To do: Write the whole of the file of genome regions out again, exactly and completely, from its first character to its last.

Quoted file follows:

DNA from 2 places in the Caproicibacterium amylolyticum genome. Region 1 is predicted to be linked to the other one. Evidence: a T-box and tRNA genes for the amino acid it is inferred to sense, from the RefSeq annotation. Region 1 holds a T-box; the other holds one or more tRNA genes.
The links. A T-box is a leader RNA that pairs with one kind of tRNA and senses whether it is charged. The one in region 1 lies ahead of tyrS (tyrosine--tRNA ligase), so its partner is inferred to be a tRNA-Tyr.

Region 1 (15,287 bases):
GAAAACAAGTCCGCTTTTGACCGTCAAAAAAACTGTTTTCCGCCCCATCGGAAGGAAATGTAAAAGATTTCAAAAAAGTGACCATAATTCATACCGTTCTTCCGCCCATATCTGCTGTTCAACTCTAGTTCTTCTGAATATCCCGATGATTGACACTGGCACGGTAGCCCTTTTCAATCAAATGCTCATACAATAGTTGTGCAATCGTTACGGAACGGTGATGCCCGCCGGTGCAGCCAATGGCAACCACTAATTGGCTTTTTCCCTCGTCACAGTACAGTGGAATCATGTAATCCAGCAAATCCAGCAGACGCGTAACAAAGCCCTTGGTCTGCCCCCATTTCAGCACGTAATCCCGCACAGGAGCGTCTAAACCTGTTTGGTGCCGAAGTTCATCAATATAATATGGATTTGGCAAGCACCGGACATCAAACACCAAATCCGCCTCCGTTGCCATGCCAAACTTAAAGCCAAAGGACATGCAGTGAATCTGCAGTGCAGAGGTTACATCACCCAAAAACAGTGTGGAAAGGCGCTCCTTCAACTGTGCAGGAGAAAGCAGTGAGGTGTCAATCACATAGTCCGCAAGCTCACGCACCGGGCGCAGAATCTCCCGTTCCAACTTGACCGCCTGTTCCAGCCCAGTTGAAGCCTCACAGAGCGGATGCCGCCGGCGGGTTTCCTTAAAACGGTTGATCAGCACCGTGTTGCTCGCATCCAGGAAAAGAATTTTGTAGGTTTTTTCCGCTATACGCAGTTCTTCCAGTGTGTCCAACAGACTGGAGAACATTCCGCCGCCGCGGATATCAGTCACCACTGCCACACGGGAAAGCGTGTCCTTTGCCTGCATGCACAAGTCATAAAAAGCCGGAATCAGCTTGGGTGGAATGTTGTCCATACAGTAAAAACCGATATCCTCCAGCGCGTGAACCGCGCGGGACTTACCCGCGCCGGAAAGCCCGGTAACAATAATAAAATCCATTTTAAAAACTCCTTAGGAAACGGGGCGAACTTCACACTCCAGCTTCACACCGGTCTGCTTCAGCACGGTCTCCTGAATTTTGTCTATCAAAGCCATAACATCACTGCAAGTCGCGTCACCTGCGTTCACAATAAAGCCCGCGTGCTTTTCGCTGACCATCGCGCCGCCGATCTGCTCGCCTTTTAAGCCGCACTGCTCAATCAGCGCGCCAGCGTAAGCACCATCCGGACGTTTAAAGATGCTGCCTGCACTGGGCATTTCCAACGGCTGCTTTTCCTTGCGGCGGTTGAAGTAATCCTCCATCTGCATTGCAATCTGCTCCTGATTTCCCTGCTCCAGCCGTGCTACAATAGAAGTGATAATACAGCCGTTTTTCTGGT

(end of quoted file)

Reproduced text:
DNA from 2 places in the Caproicibacterium amylolyticum genome. Region 1 is predicted to be linked to the other one. Evidence: a T-box and tRNA genes for the amino acid it is inferred to sense, from the RefSeq annotation. Region 1 holds a T-box; the other holds one or more tRNA genes.
The links. A T-box is a leader RNA that pairs with one kind of tRNA and senses whether it is charged. The one in region 1 lies ahead of tyrS (tyrosine--tRNA ligase), so its partner is inferred to be a tRNA-Tyr.

Region 1 (15,287 bases):
GAAAACAAGTCCGCTTTTGACCGTCAAAAAAACTGTTTTCCGCCCCATCGGAAGGAAATGTAAAAGATTTCAAAAAAGTGACCATAATTCATACCGTTCTTCCGCCCATATCTGCTGTTCAACTCTAGTTCTTCTGAATATCCCGATGATTGACACTGGCACGGTAGCCCTTTTCAATCAAATGCTCATACAATAGTTGTGCAATCGTTACGGAACGGTGATGCCCGCCGGTGCAGCCAATGGCAACCACTAATTGGCTTTTTCCCTCGTCACAGTACAGTGGAATCATGTAATCCAGCAAATCCAGCAGACGCGTAACAAAGCCCTTGGTCTGCCCCCATTTCAGCACGTAATCCCGCACAGGAGCGTCTAAACCTGTTTGGTGCCGAAGTTCATCAATATAATATGGATTTGGCAAGCACCGGACATCAAACACCAAATCCGCCTCCGTTGCCATGCCAAACTTAAAGCCAAAGGACATGCAGTGAATCTGCAGTGCAGAGGTTACATCACCCAAAAACAGTGTGGAAAGGCGCTCCTTCAACTGTGCAGGAGAAAGCAGTGAGGTGTCAATCACATAGTCCGCAAGCTCACGCACCGGGCGCAGAATCTCCCGTTCCAACTTGACCGCCTGTTCCAGCCCAGTTGAAGCCTCACAGAGCGGATGCCGCCGGCGGGTTTCCTTAAAACGGTTGATCAGCACCGTGTTGCTCGCATCCAGGAAAAGAATTTTGTAGGTTTTTTCCGCTATACGCAGTTCTTCCAGTGTGTCCAACAGACTGGAGAACATTCCGCCGCCGCGGATATCAGTCACCACTGCCACACGGGAAAGCGTGTCCTTTGCCTGCATGCACAAGTCATAAAAAGCCGGAATCAGCTTGGGTGGAATGTTGTCCATACAGTAAAAACCGATATCCTCCAGCGCGTGAACCGCGCGGGACTTACCCGCGCCGGAAAGCCCGGTAACAATAATAAAATCCATTTTAAAAACTCCTTAGGAAACGGGGCGAACTTCACACTCCAGCTTCACACCGGTCTGCTTCAGCACGGTCTCCTGAATTTTGTCTATCAAAGCCATAACATCACTGCAAGTCGCGTCACCTGCGTTCACAATAAAGCCCGCGTGCTTTTCGCTGACCATCGCGCCGCCGATCTGCTCGCCTTTTAAGCCGCACTGCTCAATCAGCGCGCCAGCGTAAGCACCATCCGGACGTTTAAAGATGCTGCCTGCACTGGGCATTTCCAACGGCTGCTTTTCCTTGCGGCGGTTGAAGTAATCCTCCATCTGCATTGCAATCTGCTCCTGATTTCCCTGCTCCAGCCGTGCTACAATAGAAGTGATAATACAGCCGTTTTTCTGGT